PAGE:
Zamfara Tops Nigerian States With Poor Public Finance Magt Systems– TUGAR Report

R-L: Head, TUGAR, Lilian Ekeanyanwu, Special Adviser to the President on Finance, Sarah Alade, NEITI ES, Orji Ogbonnaya Orji and others during the unveiling of the survey report in Abuja on Wednesday

By Juliet Ukanwosu

A report of the mapping and scoping survey of anti-corruption and governance initiatives in public finance management systems in Nigeria has placed Zamfara state in the lead of states with the poorest public finance management system in the country.

The report launched in Abuja on Wednesday by the Technical Unit on Governance and Anti-corruption Reforms (TUGAR), assessed states against the provisions of five major Public Finance Management (PFM) systems which include Public Procurement Law, Fiscal Responsibility Law, Audit Law, Open Government Partnership (OGP) and Timely Financial Report on revenue and expenditure by the office of the Accountant General. The application of the Freedom of Information Act (FOI) as well as citizen’s access to publicly held information and participation in governance and corruption prevention were also taken into consideration.

Zamfara is the only state in the country that failed against all the PFM benchmark as the state have no fiscal responsibility law, no audit law, no financial reporting timeliness, has not signed up to OGP, no FOI law, neither does the state have a public procurement law. The survey found that currently the state’s procurement process is led by a Special Adviser to the Governor.

Extractive360 analysis of the report further shows that Zamfara state is the only state in Nigeria without a public procurement law, and it is one of seven states without a fiscal responsibility law. Others are Enugu, Imo, Kano, Lagos, Oyo and Plateau states.

Zamfara is closely followed by Imo state which has no fiscal responsibility law, no audit law, has not signed up to OGP and does not apply the FOI.

NEITI Board Chairman, Olusegun Adekunle, making his remarks before officially unveiling the scoping report

A more detailed analysis of the report by extractive360 showed that 17 states do not have an audit law, 24 states are yet to sign on to the OGP while seven states are yet to achieve timely financial report on revenue and expenditure. Only six states which include Abia, Adamawa, Edo, Jigawa, Kaduna and Kogi states, successfully passed against the five major areas of assessment, having all laws in place.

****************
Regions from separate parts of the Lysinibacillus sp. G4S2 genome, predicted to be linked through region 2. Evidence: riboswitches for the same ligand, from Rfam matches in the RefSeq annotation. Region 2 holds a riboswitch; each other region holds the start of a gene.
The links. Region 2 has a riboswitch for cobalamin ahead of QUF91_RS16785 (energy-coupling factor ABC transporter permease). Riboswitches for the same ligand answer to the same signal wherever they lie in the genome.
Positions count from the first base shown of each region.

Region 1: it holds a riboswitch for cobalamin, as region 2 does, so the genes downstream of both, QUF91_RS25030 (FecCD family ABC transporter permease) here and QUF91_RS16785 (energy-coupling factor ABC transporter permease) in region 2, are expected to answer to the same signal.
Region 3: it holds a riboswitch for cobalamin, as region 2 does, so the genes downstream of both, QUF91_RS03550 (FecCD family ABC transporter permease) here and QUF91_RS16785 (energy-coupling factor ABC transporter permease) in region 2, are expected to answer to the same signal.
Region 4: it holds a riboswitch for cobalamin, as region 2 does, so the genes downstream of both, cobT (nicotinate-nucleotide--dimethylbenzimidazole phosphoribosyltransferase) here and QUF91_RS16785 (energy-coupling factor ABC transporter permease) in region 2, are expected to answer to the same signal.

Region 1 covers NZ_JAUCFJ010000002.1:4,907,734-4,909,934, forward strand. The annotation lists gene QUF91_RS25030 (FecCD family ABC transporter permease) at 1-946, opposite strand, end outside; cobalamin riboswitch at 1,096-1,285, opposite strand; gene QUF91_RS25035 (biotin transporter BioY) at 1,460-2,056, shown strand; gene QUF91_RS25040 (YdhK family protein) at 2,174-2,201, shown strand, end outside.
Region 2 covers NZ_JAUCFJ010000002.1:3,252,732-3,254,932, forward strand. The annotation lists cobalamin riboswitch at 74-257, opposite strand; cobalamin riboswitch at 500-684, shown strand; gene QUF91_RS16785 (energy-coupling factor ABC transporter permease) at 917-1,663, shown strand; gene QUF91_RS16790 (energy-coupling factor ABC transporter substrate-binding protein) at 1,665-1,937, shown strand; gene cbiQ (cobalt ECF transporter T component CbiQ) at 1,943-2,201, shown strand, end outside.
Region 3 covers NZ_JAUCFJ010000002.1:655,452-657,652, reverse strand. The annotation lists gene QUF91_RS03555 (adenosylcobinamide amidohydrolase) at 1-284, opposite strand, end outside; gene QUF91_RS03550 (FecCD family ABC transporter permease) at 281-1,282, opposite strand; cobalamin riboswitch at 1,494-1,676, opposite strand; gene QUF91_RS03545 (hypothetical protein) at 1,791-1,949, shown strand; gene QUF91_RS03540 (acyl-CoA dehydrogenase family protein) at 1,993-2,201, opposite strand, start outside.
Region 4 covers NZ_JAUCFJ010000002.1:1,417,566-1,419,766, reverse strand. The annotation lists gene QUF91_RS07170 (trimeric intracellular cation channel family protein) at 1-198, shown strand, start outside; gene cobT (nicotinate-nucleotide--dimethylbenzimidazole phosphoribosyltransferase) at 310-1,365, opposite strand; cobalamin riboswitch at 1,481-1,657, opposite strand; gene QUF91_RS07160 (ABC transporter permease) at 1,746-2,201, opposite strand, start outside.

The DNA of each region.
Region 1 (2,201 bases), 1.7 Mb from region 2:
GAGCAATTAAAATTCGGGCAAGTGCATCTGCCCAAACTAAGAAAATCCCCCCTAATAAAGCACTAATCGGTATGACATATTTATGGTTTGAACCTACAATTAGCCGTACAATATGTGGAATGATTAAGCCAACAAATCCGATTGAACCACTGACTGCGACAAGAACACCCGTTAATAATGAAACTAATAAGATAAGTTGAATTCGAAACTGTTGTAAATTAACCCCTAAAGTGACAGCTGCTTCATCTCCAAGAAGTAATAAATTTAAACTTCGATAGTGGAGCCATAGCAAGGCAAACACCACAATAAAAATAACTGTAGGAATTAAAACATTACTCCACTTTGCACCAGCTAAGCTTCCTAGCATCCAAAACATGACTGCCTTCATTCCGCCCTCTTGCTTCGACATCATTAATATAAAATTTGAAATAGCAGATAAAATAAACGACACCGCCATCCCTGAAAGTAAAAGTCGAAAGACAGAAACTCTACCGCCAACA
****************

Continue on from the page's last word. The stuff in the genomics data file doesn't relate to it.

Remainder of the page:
Speaking during the launch, the Head, TUGAR, Lilian Ekeanyanwu stated that the study highlights challenges especially at the state level which include minimal proactive dissemination of PFM information.

She noted that very few states issue periodic reports on the risks of corruption adding that there is minimal enforcement and sanctions on audit queries in states.

However, she stated that while the survey conducted in 2020 shows some improvements at state levels compared with 2009 and 2016 surveys, improvement at the federal level has been significant, which include OGP, Integrated Personal and Payroll System (IPPS), Treasury Single Account, Bank Verification Number, Open Contracting Data Standard, amongst others.

Dr Orji Ogbonnaya Orji, Executive Eecretary of the Nigeria Extractive Industries Transparency Initiative (NEITI), said the report is important in looking at how resources can be prudently managed particularly, at the state level.

Stakeholders displaying the scoping report

Orji added that a look at the country’s revenue sharing formula shows that the federal government takes 52.68percent, states 26.72percent and local governments 20.50percent.

“If you add what the states and LGs take you have 47.22percent of our natural resources. When you look at the TUGAR report you will see all the initiatives that the federal government has put in place to reform financial management. We have seen from the report that there is little effort at the states. That means all the effort the federal government is putting in place is just accounting for half the revenue accruing to the country.

“So we need not ignore what is going at the state level, there must be concerted actions to ensure the states replicate the ongoing efforts at the federal level. The impact of the combined effort should result to reduced poverty especially at the rural communities,” Orji said.

In her keynote address, Minister of Finance, Mrs. Zainab Ahmed, who was represented by the Special Adviser to the President on finance and economy, Dr. Sarah Alade, emphasized the importance of continued monitoring of corruption tendencies and strengthening the implementation of anti-corruption initiatives in PFM.

“This is because corruption when left unchecked weakens the integrity of public finance and economic management systems, compromises revenue utilization and ultimately erodes contracts with citizens,” the minister said.


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